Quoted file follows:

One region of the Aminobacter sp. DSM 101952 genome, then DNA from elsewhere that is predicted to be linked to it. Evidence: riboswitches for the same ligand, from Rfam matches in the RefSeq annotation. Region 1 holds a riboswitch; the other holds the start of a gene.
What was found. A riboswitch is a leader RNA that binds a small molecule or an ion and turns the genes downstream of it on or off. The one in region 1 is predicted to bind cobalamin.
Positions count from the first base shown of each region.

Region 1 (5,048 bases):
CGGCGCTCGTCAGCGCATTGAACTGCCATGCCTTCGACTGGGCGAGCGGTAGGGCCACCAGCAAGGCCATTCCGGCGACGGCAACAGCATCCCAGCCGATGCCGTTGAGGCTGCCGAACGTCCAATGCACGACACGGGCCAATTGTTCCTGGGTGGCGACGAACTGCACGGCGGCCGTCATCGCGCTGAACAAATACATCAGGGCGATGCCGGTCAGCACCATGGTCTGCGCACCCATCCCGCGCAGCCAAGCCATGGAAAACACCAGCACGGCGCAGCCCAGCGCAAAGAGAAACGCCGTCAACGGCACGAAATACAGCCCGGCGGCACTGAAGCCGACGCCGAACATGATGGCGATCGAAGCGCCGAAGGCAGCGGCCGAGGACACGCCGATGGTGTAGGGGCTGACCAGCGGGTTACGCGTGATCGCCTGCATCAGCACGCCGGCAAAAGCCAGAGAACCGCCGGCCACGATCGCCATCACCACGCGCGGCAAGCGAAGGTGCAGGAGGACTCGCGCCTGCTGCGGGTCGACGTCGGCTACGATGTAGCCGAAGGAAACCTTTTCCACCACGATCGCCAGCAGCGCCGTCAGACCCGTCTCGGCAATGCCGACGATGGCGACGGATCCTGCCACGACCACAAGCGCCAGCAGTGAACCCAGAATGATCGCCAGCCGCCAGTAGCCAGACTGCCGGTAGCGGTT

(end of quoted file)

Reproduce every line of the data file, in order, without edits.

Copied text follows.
One region of the Aminobacter sp. DSM 101952 genome, then DNA from elsewhere that is predicted to be linked to it. Evidence: riboswitches for the same ligand, from Rfam matches in the RefSeq annotation. Region 1 holds a riboswitch; the other holds the start of a gene.
What was found. A riboswitch is a leader RNA that binds a small molecule or an ion and turns the genes downstream of it on or off. The one in region 1 is predicted to bind cobalamin.
Positions count from the first base shown of each region.

Region 1 (5,048 bases):
CGGCGCTCGTCAGCGCATTGAACTGCCATGCCTTCGACTGGGCGAGCGGTAGGGCCACCAGCAAGGCCATTCCGGCGACGGCAACAGCATCCCAGCCGATGCCGTTGAGGCTGCCGAACGTCCAATGCACGACACGGGCCAATTGTTCCTGGGTGGCGACGAACTGCACGGCGGCCGTCATCGCGCTGAACAAATACATCAGGGCGATGCCGGTCAGCACCATGGTCTGCGCACCCATCCCGCGCAGCCAAGCCATGGAAAACACCAGCACGGCGCAGCCCAGCGCAAAGAGAAACGCCGTCAACGGCACGAAATACAGCCCGGCGGCACTGAAGCCGACGCCGAACATGATGGCGATCGAAGCGCCGAAGGCAGCGGCCGAGGACACGCCGATGGTGTAGGGGCTGACCAGCGGGTTACGCGTGATCGCCTGCATCAGCACGCCGGCAAAAGCCAGAGAACCGCCGGCCACGATCGCCATCACCACGCGCGGCAAGCGAAGGTGCAGGAGGACTCGCGCCTGCTGCGGGTCGACGTCGGCTACGATGTAGCCGAAGGAAACCTTTTCCACCACGATCGCCAGCAGCGCCGTCAGACCCGTCTCGGCAATGCCGACGATGGCGACGGATCCTGCCACGACCACAAGCGCCAGCAGTGAACCCAGAATGATCGCCAGCCGCCAGTAGCCAGACTGCCGGTAGCGGTT